Clean Air Rollback by Congress Could Impact Summer Fun
As we head into the annual Memorial Day kickoff of the summer season, Americans have a lot to look forward to – warm, sunny days at the beach, on the trail, in the garden, or on the water. Unfortunately, the hazy days of summer also come with some downsides, too. Residents in many areas of the country will soon be warned to stay indoors because of smog pollution and many people will find their favorite beaches closed due to toxic algal blooms.
We have federal clean air and water protections to help prevent or minimize these annual threats, yet some U.S. senators and special interests in Washington, D.C., are pushing hard to weaken these protections, which could only make these troubling problems worse.
Ethanol Mandate Driving Clean Air Rollback
The unlikely crux of this story is a fuel called ethanol, which is made from the starch in corn kernels and is blended into traditional gasoline that we buy at the pump. A federal mandate requires the blending of alternative fuels into our fuel supply, and to date, corn-based ethanol is the only game in town. Our current fuel supply contains a blend of about 10 percent ethanol and 90 percent gasoline. This blend is known as “E10.” With both legal and practical constraints limiting the expansion of ethanol beyond this level, the ethanol industry is pushing for ways to expand and increase the adoption of a higher E15 blend. If adopted in a major way, uptake of E15 could have major negative consequences to air and water quality, land use and wildlife habitat, and even human health.
Ethanol Industry Takes Aim at Clean Air Protections
U.S. Senators from corn-producing states have been pulling out all the stops to find a way to waive clean air regulations so that E15 gasoline can be sold nationwide during the summer months. That’s a horrible idea. In warmer summer months, ethanol increases the amount of ground-level ozone, which we call smog, generated by gasoline. In addition to making the air hazy, smog is a lung irritant that contributes to asthma and other breathing trouble. The vapors that form it are also potentially carcinogenic.
Studies have clearly shown that increased usage of ethanol in gasoline leads to higher smog levels, particularly in heavily populated areas. Again, higher ozone levels are associated with asthma and other respiratory problems, especially among children and the elderly. Waiving clean air regulations to allow increase sales of E15 will only lead to more bad air days, more trips to the emergency room, and more misery for many Americans.
Recognizing that smog is dangerous to human health, the Clean Air Act directs the Environmental Protection Agency to regulate gasoline emissions and how readily they generate the pollutant in summer months. Since ethanol is used to enhance fuel performance, blends up to E10 have been granted a waiver of these rules and can be sold year round. U.S. Sens. Chuck Grassley (R-Iowa), John Thune (R-South Dakota), and Deb Fischer (R-Nebraska) want to pass legislation extending this waiver to E15.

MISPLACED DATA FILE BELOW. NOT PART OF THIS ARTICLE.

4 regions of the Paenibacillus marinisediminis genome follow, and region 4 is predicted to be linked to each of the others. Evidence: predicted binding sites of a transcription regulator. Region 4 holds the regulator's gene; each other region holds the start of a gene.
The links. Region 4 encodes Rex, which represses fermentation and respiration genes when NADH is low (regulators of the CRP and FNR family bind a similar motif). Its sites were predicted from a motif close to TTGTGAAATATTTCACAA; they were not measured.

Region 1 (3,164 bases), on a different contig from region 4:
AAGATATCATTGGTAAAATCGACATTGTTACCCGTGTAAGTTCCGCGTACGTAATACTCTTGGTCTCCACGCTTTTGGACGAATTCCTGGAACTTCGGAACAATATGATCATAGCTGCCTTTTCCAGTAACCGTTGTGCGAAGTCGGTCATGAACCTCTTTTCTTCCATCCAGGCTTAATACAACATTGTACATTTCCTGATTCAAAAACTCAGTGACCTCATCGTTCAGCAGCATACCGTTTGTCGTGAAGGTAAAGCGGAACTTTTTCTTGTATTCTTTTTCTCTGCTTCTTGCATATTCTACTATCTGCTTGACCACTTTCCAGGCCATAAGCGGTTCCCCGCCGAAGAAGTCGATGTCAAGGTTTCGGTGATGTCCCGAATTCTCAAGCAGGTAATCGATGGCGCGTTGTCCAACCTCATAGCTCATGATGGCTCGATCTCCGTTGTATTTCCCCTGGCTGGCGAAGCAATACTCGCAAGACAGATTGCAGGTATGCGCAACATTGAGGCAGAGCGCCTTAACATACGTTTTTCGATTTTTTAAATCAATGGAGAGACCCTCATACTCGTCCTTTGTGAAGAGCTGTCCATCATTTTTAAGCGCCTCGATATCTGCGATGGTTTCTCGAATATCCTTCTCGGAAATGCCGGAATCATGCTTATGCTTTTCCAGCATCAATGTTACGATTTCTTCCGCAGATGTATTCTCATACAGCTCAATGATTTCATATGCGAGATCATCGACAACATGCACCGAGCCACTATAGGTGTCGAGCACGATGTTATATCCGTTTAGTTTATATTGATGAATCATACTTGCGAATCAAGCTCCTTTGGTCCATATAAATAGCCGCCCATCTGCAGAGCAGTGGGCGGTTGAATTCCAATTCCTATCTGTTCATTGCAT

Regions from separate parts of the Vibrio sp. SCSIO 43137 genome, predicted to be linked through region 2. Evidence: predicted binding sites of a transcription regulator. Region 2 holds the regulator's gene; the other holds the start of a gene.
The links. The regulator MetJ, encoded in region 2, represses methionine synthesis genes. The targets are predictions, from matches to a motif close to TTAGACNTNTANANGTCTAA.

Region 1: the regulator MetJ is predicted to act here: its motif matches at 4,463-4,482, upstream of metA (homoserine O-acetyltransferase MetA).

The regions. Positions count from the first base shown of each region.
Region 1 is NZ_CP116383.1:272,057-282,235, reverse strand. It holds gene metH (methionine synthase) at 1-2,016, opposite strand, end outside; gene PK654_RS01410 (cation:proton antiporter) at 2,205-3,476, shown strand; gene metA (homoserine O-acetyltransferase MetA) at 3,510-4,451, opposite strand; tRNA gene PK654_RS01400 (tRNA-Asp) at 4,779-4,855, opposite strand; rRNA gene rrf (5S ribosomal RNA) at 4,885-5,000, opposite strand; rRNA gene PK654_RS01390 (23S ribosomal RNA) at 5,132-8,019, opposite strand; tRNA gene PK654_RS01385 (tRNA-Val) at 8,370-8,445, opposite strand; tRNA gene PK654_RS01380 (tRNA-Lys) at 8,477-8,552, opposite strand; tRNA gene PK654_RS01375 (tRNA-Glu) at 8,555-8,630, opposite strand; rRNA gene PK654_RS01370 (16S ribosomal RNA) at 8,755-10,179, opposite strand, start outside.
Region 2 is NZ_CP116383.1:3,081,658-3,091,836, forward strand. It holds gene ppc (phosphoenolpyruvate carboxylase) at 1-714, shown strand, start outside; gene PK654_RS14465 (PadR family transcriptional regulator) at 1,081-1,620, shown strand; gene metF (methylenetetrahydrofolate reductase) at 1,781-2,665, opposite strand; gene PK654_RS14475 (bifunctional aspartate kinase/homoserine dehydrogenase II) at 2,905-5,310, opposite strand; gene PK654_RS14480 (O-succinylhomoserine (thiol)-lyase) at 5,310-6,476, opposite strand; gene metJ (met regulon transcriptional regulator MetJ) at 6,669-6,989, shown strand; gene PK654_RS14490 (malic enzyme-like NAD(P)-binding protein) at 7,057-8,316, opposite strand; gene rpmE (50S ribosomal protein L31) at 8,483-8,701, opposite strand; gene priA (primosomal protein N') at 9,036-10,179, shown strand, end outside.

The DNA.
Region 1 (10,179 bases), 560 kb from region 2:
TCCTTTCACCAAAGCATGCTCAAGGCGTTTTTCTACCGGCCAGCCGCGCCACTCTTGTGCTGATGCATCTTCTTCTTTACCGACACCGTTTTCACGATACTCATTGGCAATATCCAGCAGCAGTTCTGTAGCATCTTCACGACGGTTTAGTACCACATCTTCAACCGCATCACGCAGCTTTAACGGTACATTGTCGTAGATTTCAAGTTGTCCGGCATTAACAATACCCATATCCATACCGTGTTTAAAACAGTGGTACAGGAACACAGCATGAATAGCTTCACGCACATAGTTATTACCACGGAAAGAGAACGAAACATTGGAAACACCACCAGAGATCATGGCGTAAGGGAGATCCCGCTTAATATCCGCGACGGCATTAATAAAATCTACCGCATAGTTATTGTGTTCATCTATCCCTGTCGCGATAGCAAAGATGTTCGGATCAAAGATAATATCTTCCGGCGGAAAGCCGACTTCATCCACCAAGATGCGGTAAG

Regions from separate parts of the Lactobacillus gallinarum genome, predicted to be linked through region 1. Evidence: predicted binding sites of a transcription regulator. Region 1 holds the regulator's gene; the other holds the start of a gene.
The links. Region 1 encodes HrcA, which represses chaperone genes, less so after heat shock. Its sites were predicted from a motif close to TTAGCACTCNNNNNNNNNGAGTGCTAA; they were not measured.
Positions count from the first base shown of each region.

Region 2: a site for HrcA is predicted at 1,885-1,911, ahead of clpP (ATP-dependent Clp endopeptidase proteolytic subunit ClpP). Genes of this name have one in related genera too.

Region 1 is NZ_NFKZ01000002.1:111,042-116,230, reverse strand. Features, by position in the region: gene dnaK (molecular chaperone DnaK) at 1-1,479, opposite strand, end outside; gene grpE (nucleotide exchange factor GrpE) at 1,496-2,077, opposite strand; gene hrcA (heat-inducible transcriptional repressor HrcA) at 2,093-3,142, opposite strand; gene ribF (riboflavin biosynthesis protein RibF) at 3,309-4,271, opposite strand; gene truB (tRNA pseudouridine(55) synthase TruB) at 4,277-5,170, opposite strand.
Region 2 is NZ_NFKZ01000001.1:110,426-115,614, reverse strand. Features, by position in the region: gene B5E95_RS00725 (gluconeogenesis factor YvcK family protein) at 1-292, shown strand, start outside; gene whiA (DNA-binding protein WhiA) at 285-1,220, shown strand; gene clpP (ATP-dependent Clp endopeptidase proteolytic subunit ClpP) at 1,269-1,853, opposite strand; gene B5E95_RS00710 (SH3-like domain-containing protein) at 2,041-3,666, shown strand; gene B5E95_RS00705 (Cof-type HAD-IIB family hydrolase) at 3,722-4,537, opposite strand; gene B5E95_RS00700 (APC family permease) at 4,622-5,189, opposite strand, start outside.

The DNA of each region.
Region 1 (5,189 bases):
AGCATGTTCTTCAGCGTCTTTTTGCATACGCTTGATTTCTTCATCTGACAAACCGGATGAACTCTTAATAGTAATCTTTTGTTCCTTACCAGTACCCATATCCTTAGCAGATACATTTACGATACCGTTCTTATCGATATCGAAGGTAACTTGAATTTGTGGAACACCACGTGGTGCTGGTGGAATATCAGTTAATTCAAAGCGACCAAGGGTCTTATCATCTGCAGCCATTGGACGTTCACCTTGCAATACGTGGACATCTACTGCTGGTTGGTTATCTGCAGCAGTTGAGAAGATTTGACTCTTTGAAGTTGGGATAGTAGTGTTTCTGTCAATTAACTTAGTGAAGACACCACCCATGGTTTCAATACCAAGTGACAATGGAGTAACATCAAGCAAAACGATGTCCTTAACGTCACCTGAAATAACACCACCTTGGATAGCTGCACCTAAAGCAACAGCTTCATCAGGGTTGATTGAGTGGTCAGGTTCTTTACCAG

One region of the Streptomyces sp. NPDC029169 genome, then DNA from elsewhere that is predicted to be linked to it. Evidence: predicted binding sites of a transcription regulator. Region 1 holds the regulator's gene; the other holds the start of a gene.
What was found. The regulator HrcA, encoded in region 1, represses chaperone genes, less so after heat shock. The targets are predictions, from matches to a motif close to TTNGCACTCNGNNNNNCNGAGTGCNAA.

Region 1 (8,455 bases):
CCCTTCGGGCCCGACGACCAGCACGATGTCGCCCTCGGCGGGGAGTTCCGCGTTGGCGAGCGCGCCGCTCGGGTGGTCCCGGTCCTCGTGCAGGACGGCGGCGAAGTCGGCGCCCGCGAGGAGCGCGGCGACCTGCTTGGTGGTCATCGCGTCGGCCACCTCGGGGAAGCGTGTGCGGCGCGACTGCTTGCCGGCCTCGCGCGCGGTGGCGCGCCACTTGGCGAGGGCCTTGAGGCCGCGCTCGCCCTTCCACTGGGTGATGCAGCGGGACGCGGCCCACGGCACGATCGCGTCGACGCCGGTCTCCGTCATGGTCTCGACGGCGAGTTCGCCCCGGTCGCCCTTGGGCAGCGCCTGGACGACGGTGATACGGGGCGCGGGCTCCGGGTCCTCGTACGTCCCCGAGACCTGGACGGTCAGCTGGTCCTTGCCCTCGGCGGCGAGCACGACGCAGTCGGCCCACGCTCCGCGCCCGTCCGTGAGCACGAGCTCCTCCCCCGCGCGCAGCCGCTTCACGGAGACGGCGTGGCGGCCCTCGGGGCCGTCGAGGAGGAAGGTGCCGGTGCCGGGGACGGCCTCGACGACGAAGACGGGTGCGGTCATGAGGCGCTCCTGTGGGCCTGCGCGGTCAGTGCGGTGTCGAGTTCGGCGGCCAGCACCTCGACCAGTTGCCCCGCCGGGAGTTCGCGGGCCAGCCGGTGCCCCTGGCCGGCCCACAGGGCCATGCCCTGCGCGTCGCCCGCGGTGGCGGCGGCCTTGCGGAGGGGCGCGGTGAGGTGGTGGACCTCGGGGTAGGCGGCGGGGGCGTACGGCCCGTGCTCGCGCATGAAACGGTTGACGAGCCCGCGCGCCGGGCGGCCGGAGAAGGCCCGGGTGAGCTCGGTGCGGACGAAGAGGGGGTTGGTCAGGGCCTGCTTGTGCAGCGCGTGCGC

Water and Wildlife are Also at Risk
As if that weren’t bad enough, ethanol contributes to a host of other environmental problems by increasing demand for corn from industrial farm operations. In the decade since the passage of the law mandating the use of corn ethanol and other bio-fuels in gasoline, more than 7 million acres of grassland, wetlands, and forest have been converted into cropland to make way for a surge in corn production. This massive land conversion has further imperiled our already vanishing native prairie, with grassland losses in some places having occurred at rates as high as or higher than tropical deforestation. This is hugely problematic for the wildlife species who live in these areas, including the monarch butterfly, ducks and other waterfowl, honey bees, sage grouse, meadow lark, and more.
Humans are also put at risk by increased corn production. More industrial farming means more inputs of fertilizer, and often fewer buffers to keep these inputs out of our waterways. When spring and summer rains wash soil and fertilizer into streams and lakes, the nitrogen and phosphorous that were meant to nourish the growing crops instead become pollution that feeds the growth of massive algal blooms. This algae chokes water bodies, is ugly and unpleasant to swim in, and can even be toxic. The city of Toledo, Ohio, found this out the hard way in 2014 when a run-off fueled toxic algae bloom in Lake Erie poisoned the drinking water for more than 400,000 people, leading to the closure of the city’s drinking water supply for nearly three days. Even when not toxic, this algae, which causes trouble from coast to coast, pushes out marine life, ruins swimming, boating and fishing recreation, and decimates tourism income.
Congress Needs to Reject Sabotaging Clean Air Act
Today, as much as 40 percent of our country’s corn production is turned into ethanol. Despite all of the problems associated with ethanol, the industry is desperate to increase this share by waiving environmental health and consumer safeguards to sell more E15. They seem to have found an ally in Trump EPA Administrator Pruitt, who has signaled his support for providing the smog waiver.
The public and Congress should say “no” to this move. They should say “no” to more smog on hot summer days. “No” to the destruction of more wildlife habitat. And “no” to more and more polluted runoff into our lakes and streams.
This Memorial Day weekend, I hope Americans will enjoy time with family and with nature. In the warm months that follow, I hope they will be able to continue to do so free of the encumbrances of polluted air and water.
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